Mandair says the Blues are adequately prepared for the conditions because playing in the Central League hasn't just got them used to soggy pitches but also the ritual of travelling to Wellington.
However, Rovers will leave this afternoon for a motel overnight before the game.
McIvor is taking a minivan of 10 fans but says the club has organised numerous transport methods, including a bus, to take the Blues faithful in the quest for a fifth crown.
Those unable to go will watch the game on a big screen at the clubrooms as well as the sponsors' tavern at Ahuriri.
• When: Tomorrow, 3pm kickoff.
•Where: North Harbour Stadium, Auckland.
•Live: Sky Sport.
•Referee: Antony Riley (Manawatu).
•Ast referee 1: Isaac Trevis (Christchurch).
•Ast referee 2: Gareth Sheehan (Hawke's Bay).
•Fourth official: Cory Mills (Auckland).
•MELVILLE UNITED: 1. Max Tommy (GK), 2. Luke Searle, 3. Aaron Scott (c), 4. Josh Galletly, 5. Flynn O'Brien, 6. Campbell Brown, 7. Mark Jones, 8. Leslie Kivolyn, 9. Josh Davies, 10. Marc Evans, 11. Craig Pritchard, 12. Joel McMullan, 13. Federico Marquez, 15. Liam Steffert, 16. Gabriel Jhang, 17. Harry Christensen-Rose, 18. Logan Wisnewski, 19. Liam Hayes, 20. Neil Mouncher (RGK).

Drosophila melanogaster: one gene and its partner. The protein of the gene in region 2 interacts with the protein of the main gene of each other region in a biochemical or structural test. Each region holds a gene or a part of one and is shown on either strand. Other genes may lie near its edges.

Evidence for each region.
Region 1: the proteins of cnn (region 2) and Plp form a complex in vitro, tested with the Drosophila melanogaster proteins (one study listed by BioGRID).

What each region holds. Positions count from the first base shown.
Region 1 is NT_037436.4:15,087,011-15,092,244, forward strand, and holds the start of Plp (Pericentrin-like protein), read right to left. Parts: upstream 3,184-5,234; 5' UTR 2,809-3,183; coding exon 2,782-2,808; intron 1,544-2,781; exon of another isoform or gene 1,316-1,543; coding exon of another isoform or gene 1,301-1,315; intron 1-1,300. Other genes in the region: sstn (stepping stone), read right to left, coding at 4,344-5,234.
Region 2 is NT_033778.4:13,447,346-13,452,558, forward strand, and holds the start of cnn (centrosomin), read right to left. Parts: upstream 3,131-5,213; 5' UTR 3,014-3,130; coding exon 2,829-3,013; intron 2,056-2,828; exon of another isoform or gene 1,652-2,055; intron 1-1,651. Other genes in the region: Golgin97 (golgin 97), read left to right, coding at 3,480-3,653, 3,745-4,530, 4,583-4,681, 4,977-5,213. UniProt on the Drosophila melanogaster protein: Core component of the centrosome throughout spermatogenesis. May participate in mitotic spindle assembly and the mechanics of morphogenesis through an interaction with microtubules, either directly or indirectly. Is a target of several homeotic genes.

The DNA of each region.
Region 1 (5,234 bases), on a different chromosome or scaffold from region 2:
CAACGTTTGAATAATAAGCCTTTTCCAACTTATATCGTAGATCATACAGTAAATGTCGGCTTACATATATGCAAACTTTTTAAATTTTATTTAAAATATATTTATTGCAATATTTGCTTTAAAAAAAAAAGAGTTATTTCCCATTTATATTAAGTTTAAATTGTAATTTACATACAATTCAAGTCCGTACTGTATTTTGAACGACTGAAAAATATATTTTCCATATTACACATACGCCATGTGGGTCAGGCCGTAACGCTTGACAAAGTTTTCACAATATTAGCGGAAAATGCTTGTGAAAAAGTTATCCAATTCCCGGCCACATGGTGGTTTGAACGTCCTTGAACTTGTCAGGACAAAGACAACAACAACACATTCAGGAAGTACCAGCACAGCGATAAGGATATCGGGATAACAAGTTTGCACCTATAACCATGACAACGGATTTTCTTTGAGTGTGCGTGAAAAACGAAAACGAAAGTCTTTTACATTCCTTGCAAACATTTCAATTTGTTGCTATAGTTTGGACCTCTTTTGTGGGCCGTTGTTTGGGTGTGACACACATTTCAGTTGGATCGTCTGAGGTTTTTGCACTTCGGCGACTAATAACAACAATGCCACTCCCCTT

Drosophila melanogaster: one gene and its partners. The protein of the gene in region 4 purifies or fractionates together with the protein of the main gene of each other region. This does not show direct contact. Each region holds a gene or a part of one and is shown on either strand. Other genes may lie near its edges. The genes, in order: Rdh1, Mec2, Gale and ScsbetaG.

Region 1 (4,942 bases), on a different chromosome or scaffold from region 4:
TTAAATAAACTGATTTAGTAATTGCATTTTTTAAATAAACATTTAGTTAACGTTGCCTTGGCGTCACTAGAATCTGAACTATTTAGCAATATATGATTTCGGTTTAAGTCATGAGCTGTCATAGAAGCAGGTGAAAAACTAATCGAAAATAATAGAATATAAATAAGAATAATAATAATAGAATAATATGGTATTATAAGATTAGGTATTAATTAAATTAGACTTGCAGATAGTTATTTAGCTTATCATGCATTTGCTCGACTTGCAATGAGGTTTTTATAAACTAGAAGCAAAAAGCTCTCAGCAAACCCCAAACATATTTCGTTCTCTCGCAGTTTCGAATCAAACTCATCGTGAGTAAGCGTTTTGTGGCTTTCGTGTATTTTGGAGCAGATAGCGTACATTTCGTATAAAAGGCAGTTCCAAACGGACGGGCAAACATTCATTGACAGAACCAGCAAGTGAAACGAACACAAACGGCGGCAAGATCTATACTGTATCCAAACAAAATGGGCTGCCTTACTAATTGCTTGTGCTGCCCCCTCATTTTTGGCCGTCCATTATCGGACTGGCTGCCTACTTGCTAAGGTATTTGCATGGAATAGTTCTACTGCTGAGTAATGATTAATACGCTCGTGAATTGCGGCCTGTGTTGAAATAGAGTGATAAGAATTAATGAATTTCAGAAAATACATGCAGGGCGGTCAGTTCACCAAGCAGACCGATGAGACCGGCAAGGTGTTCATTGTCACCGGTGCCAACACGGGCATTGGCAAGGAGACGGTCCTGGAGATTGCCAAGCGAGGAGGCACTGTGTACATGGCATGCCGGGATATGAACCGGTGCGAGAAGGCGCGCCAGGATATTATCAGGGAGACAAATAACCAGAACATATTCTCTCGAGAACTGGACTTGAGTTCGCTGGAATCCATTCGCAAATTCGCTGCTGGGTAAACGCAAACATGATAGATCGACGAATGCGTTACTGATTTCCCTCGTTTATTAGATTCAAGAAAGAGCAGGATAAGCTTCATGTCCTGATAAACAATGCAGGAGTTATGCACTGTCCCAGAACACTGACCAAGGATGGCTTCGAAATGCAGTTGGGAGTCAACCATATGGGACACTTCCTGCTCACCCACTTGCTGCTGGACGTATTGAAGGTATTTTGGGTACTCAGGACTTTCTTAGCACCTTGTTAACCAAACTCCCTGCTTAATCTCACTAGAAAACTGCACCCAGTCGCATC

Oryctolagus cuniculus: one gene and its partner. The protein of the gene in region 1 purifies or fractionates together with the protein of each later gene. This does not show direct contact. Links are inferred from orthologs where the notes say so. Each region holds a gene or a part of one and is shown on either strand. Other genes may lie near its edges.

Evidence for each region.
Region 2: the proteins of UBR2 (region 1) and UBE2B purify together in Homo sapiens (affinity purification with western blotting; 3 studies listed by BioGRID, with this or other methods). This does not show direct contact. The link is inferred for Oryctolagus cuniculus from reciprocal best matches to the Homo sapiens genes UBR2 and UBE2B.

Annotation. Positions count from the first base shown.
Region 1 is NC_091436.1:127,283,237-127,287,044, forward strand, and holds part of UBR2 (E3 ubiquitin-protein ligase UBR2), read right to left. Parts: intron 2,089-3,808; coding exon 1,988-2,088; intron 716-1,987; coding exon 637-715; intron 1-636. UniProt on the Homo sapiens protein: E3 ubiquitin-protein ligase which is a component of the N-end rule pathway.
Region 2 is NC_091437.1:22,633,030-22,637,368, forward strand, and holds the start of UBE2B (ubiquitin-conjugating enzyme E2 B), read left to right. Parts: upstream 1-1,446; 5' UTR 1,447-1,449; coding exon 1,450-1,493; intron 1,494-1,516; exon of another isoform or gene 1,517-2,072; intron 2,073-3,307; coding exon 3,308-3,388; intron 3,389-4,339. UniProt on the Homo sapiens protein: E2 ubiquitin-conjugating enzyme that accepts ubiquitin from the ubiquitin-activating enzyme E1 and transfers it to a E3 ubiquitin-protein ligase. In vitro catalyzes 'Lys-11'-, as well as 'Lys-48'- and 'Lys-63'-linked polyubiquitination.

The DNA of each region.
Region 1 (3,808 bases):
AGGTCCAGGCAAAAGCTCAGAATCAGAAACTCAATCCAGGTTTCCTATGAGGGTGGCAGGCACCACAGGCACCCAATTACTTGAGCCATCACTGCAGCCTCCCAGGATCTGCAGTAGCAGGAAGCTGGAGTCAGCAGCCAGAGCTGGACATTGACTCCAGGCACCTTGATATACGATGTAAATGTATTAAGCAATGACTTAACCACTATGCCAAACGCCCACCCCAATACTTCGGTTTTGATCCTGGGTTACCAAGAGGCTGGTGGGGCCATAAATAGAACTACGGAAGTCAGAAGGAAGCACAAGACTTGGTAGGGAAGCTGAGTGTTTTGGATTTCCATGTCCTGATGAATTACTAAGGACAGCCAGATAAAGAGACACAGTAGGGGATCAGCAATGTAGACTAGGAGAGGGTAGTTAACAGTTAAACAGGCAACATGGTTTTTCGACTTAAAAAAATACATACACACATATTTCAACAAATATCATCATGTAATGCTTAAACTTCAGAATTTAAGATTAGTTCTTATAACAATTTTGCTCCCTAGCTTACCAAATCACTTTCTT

• Co-coaches: Michael Mayne, Sam Wilkinson.
•GK coach: Neil Mouncher.
•Team manager: Steve Bettis.
•Ast team manager: Seamus Marten.
•Physiotherapist: Joel Armstrong.
• NAPIER CITY ROVERS: 1. Joshua Hill (GK), 2. Nick Yorke, 3. Liam Schofield, 4. Bill Robertson, 5. Kaeden Atkins, 6. Jamie Wilkinson, 7. Sho Goto, 8. Karan Mandair,
9. Martin Bueno, 10. Patryk Misik, 11. Jonny McNamara, 12. Sam Wall, 14. Josh Stevenson, 15. James Hoyle (c), 16. Ethan Clarke, 17. Fergus Neil, 18. Gavin Hoy, 19. Andrew Abba, 20. Zac Madsen, 21. Kyle Baxter (RGK).
•Coach: Bill Robertson.
•Ast coach: Stu James.
•Team manager: Greg Wall.
•Ast manager: Aiden Doran.
•Physiotherapist: Alex Gairdiner.
•Video analayst: Tim Motu.